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Strata Day 2 Recap: Big Data, Wall Street Style and Netflix Recommendations

I'm combining these two because the first doesn't require much ink. Big Data: Wall Street Style

Featuring: Jeff Sternberg, Jen Zeralli

This was a pure sales pitch for S&P Capital IQ. To be fair, some of the functionality behind their dashboard, especially the "companies you may be interested in" recommendation engine, is pretty cool, but a) I was hoping for some dirt on black box algorithms and b) SPCIQ's web-front end has an offputtingly bad, 1995-all-html-all-the-time UI.

No shilling, but a few facts:

  • Of the more than $2.35 trillion that has been invested in IT over last 10 years, the amount invested in Big Data technologies comes to somewhere around 4%.
  • SPCIQ gets 67k docs/day, which are stored in a document repository comprised of SQL (for the metadata), a filesystem, and Solr/Lucene for searching.
  • For their recommendation engine, they use signals from Hadoop and Hive to score each suggestion for each user.

That's pretty much it, IMHO. Onto 'flix.

Netflix Recommendations: Beyond the 5 Stars

In this session, Xaviar Amatriain (@xamat) dissected the anatomy of a Netflix recommendation. Good stuff, though he was really hard to hear. Some facts:

  • Netflix recommendations are per account, not per person, which is why, as one Twitterer noted, your eight year-old is told she might enjoy Cape Fear.
  • The "continue watching" button is a very important recommendation validation
  • Netflix uses a combination of implicit (tracking user behavior) and explicit (asking users "this or that or the other" questions) methods to set taste preferences. They also take freshness and diversity to determine genre selections.
  • Netflix's similars are computed from different data sources including metadata, ratings, and viewing data, and can be treated as data/features. They are used in response to user actions.
  • Ranking of films uses popularity as a baseline, and is determined through a combination of scoring, sorting, and filtering, with the goal of finding the best possible ordering of a set of videos for a user within a specific context in real-time. Whew.
  • Predictive film ranking is akin to CTR forecasting for ad/search results.
  • Perhaps most importantly, Xavier is in the "a few good algorithms > massive amounts of data." Netflix found that beyond a few thousand trained samples, the accuracy of their recommendation model levels out.







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Strata Day 2 Recap: Data as a Strategic Weapon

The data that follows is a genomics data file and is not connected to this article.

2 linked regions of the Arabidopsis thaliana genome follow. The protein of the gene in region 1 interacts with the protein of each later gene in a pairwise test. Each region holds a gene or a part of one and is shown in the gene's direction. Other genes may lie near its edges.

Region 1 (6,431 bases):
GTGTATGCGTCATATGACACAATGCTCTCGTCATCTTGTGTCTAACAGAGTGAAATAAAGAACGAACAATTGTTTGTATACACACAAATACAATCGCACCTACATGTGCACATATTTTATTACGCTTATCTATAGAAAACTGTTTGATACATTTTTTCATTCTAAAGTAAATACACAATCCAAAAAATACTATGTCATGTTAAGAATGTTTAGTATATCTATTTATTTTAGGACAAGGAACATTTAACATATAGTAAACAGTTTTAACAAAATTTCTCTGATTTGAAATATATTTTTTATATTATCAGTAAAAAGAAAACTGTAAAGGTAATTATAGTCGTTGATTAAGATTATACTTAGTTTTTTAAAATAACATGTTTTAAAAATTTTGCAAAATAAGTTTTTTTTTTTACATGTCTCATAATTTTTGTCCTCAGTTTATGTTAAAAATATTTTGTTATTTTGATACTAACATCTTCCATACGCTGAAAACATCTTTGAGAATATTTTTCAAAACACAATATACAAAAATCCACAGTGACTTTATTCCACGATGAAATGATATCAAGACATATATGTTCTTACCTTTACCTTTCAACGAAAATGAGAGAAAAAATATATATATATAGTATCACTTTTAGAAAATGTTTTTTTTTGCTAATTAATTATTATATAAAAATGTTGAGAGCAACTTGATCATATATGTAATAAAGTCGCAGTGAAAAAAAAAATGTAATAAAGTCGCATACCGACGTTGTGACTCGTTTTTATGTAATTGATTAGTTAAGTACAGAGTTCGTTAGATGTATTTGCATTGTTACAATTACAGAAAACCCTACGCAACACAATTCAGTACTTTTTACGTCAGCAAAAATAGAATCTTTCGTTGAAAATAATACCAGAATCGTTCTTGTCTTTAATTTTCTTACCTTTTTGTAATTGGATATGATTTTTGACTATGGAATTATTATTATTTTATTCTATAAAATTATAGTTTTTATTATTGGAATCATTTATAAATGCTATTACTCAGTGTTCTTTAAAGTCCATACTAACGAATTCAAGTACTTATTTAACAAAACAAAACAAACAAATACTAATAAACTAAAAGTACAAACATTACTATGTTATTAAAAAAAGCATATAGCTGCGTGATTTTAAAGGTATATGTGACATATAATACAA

Featuring: Billy Bosworth (DataStax, @datastax), Jeremy Edberg (Netflix, @jedberg), STS Prasad (Walmart, @stsprasad), Ed Anuff (Apigee, @edanuff) DataStax CEO Billy Bosworth moderated this panel about the business motives behind and effects of making the distributed computing jump. Edberg, Prasad and Anuff all said it was a matter of sink or swim (or scale up)--they couldn't go on supporting their customers in a meaningful way if they stuck with a data warehouse. Netflix needed a distributed, resilient system; Walmart needed to rapidly process data into what Prasad called "the social genome." All three companies ended up choosing Cassandra.

Challenges in moving to distributed computing:

  • Single-node loss, because it overloaded neighbor nodes
  • Rethinking ways to find and query data
  • Compaction--it causes a performance hit, so Walmart ended up using SSDs to compensate.

Nice surprises:

  • Counters made it easy to implement a system with real-time reporting.
  • The ability to administer Cassandra and get the best from it hasn't translated into need to increase hiring.
  • No need to worry about disappearing data.
  • Speed of negative lookups is much faster than expected.

In conclusion:

  • The more data you put into your system, the better the system gets. (This has been a popular refrain).
  • Relational databases aren't going away--there's a place for both relational and distributed, and most companies will need both. NoSQL for real-time; SQL for batch-processing.
  • Just having the data isn't enough--you need the ability to rapidly extract insight from it.
  • Look to see more innovation in the business application side

Interesting fact: Netflix uses multi-region rings--one cassandra cluster across multiple geographic regions--both for resilience and so its US customers can travel abroad without loss of service.


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